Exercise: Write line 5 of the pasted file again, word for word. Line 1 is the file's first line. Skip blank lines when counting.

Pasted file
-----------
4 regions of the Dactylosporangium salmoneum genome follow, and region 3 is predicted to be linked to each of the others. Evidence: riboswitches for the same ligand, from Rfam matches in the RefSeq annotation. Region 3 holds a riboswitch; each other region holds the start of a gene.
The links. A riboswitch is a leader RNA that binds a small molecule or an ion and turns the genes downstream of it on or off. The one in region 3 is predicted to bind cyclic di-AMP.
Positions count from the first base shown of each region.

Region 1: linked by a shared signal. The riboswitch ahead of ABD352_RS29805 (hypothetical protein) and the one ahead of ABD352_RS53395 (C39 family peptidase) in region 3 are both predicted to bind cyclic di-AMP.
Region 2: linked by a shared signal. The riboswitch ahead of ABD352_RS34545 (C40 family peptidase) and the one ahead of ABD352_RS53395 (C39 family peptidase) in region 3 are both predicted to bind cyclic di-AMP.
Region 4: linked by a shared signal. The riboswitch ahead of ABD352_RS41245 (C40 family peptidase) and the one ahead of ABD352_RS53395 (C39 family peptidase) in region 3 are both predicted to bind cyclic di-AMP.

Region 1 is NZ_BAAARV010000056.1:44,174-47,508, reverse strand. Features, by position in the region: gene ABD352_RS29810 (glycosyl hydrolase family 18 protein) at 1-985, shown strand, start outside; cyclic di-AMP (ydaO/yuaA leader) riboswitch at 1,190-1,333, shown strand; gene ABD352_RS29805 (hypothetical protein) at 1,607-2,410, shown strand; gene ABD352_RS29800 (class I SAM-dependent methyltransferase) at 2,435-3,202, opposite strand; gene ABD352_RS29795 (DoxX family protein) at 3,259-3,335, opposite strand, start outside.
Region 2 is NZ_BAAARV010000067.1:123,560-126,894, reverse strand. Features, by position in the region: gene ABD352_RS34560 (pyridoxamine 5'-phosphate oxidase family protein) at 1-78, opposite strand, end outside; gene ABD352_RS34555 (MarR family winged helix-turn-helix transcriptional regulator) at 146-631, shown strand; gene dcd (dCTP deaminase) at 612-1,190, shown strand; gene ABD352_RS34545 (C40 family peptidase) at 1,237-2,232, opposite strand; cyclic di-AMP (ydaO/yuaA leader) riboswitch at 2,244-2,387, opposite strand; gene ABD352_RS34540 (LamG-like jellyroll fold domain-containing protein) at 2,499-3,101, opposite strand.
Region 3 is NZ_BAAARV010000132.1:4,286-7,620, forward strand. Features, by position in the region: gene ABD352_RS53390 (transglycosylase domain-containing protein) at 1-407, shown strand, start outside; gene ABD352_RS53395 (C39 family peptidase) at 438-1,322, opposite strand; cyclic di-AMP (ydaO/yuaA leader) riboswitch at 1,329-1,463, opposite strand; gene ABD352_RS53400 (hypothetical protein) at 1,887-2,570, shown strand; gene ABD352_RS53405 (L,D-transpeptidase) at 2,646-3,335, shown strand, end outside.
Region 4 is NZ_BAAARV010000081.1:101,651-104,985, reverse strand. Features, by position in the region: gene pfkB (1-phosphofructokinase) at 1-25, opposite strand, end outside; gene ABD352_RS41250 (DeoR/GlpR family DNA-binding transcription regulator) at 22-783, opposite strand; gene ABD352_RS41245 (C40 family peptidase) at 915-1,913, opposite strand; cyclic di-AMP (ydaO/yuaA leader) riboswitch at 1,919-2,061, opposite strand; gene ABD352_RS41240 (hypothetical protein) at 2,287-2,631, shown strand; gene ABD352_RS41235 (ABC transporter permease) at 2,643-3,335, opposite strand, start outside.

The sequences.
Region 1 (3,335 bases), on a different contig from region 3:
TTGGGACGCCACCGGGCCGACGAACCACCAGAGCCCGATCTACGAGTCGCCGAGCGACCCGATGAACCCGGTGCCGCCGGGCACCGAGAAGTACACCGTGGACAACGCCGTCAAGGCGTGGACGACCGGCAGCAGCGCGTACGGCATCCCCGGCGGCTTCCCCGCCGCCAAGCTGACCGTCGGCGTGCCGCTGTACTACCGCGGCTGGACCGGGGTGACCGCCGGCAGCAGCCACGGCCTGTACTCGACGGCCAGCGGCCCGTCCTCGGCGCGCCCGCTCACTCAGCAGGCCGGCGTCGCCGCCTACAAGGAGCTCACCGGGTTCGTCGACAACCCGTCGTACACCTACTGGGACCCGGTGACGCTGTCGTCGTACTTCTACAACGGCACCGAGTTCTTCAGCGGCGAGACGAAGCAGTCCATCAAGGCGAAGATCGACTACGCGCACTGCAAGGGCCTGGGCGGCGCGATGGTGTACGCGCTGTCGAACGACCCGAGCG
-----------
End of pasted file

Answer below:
Region 2: linked by a shared signal. The riboswitch ahead of ABD352_RS34545 (C40 family peptidase) and the one ahead of ABD352_RS53395 (C39 family peptidase) in region 3 are both predicted to bind cyclic di-AMP.